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Fig. 1. At the RWTH, the “RockCutting” group is developing a sensor system for an autonomous mining machine. // Bild 1. An der RWTH erforscht die Gruppe „RockCutting“ eine Sensorik für eine autonom arbeitende Gewinnungsmaschine. Photo/Foto: Peter Winandy

Sensors for automation in mining

The Institute for Advanced Mining Technologies (AMT) of the RWTH Aachen University is taking over the presidency of the European Rock Extraction Research Group. Abbreviated to EUREG, the group is a network of the RWTH Aachen University, the Freiberg University of Mining and Technology, the Clausthal University of Technology and the Montanuniversität Leoben. Its objective is to intensify research in the area of rock excavation in mining and tunnel construction.

“Automation in mining is one of the most pressing goals for efficient and safe supply with mineral raw materials in future. Sensors are an essential component of this,” says Thomas Bartnitzki, senior lecturer at the AMT. The RWTH “RockCutting” research group is developing a sensor system that will enable an autonomous mining machine to decide which material to extract (Figure 1). The machine’s most important “sense” is its hearing. It can hear which types of rock lie underneath the surface. “We are channelling our expertise into the research group”, says Bartnitzki.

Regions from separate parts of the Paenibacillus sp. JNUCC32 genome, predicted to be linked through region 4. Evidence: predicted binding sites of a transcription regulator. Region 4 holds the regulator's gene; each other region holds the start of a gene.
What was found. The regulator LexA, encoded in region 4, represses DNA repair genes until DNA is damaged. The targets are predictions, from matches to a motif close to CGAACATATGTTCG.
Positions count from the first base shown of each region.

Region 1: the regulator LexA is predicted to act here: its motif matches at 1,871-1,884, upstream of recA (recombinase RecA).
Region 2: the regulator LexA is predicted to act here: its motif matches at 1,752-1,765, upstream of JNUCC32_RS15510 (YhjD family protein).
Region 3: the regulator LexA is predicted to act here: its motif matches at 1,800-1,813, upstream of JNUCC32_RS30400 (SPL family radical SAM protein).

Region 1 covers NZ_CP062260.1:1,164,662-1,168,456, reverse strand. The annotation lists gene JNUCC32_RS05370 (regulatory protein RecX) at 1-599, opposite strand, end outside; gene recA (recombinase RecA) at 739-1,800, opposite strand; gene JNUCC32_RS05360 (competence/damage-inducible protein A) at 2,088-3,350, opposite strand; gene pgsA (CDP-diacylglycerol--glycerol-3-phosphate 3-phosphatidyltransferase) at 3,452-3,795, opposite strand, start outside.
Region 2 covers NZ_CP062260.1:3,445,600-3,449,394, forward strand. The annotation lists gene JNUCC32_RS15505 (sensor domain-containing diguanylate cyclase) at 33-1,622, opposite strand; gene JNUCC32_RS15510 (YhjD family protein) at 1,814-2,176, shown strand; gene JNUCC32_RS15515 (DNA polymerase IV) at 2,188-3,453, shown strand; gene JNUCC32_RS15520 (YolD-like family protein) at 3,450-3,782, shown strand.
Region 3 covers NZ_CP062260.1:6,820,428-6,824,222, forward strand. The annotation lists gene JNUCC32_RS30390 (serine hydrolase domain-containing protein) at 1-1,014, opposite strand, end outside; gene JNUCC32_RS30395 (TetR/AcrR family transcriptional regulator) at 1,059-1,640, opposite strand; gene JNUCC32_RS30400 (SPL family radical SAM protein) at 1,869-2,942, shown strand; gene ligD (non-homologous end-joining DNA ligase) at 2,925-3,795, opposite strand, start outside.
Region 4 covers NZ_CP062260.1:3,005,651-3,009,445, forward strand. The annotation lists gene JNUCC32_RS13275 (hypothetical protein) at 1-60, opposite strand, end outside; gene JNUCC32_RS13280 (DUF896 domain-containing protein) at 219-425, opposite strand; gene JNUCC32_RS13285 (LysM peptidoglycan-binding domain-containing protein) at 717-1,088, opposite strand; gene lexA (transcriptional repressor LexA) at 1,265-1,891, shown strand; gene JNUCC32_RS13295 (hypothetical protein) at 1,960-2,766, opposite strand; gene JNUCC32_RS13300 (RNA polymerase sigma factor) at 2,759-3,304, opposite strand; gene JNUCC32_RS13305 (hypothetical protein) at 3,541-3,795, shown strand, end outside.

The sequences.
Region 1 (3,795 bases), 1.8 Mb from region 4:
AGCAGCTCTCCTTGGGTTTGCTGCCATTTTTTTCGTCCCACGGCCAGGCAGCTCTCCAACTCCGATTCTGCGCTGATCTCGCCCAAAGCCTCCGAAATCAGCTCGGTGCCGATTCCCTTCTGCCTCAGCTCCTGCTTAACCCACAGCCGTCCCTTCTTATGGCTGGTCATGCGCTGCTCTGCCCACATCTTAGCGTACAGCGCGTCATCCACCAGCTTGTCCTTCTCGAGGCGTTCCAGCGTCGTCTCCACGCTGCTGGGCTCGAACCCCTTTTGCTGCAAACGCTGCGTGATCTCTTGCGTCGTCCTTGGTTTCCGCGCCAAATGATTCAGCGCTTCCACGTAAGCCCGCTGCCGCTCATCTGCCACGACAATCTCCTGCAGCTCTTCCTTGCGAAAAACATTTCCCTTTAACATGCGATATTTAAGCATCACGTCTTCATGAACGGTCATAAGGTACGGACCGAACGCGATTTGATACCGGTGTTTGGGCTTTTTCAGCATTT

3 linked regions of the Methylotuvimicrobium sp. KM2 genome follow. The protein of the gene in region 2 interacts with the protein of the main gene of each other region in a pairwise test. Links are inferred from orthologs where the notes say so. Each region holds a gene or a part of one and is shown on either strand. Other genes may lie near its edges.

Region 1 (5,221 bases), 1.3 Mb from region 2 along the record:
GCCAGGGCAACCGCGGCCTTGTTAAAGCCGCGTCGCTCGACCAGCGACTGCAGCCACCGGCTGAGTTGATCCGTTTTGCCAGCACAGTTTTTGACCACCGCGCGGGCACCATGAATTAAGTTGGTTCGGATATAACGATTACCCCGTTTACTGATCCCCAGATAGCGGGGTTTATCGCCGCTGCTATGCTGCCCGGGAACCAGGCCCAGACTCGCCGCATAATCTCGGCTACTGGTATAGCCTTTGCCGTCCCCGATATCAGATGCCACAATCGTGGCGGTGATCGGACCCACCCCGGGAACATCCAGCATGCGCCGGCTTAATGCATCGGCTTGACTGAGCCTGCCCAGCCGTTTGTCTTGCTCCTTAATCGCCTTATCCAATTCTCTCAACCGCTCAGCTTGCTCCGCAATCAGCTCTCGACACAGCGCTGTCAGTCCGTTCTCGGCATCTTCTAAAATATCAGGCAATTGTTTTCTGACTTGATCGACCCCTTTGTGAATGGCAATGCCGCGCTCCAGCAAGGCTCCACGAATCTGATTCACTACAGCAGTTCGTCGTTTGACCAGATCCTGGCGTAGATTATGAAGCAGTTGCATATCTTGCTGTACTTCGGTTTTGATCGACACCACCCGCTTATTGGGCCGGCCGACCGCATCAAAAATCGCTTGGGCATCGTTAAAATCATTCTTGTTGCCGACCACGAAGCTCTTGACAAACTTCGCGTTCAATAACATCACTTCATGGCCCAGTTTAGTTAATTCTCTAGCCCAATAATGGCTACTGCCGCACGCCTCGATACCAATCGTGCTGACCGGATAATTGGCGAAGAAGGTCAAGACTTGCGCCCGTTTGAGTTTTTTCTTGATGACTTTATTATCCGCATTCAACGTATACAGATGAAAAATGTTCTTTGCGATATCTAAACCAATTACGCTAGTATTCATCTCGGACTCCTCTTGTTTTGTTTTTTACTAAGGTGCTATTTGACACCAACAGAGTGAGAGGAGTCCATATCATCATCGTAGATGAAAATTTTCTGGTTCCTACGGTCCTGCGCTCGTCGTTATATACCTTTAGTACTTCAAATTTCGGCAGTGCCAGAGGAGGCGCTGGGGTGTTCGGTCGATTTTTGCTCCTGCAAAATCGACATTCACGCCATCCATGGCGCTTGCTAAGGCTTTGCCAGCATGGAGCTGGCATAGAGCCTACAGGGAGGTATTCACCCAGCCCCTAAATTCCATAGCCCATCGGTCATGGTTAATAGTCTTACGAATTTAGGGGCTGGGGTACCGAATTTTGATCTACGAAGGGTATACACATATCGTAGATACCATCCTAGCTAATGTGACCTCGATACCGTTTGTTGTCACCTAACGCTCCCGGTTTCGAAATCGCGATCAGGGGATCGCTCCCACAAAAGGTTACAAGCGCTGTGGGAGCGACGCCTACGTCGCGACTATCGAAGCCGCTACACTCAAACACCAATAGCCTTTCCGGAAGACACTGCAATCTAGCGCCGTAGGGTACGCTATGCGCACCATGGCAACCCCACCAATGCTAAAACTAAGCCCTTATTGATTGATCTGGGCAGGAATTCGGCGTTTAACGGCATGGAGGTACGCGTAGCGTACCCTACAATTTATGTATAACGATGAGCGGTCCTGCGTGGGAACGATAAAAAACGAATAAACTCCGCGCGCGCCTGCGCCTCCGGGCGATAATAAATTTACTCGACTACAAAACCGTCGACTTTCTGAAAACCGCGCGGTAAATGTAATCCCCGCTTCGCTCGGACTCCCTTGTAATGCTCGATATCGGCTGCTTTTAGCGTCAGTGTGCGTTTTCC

The presidency changes every year. During its term, AMT will be focussing on developing the research blog at www.eureg.blog and planning the first “International Conference on High Performance Mining” (www.high-performance-mining.com), which is set to take place on 4th and 5th December 2018 in Aachen. The conference is a platform for exchange between industry, research institutions and associations. Leading mining companies and technology providers will be using practical examples to provide an insight into success factors for the mining of the future. (RWTH/Si.)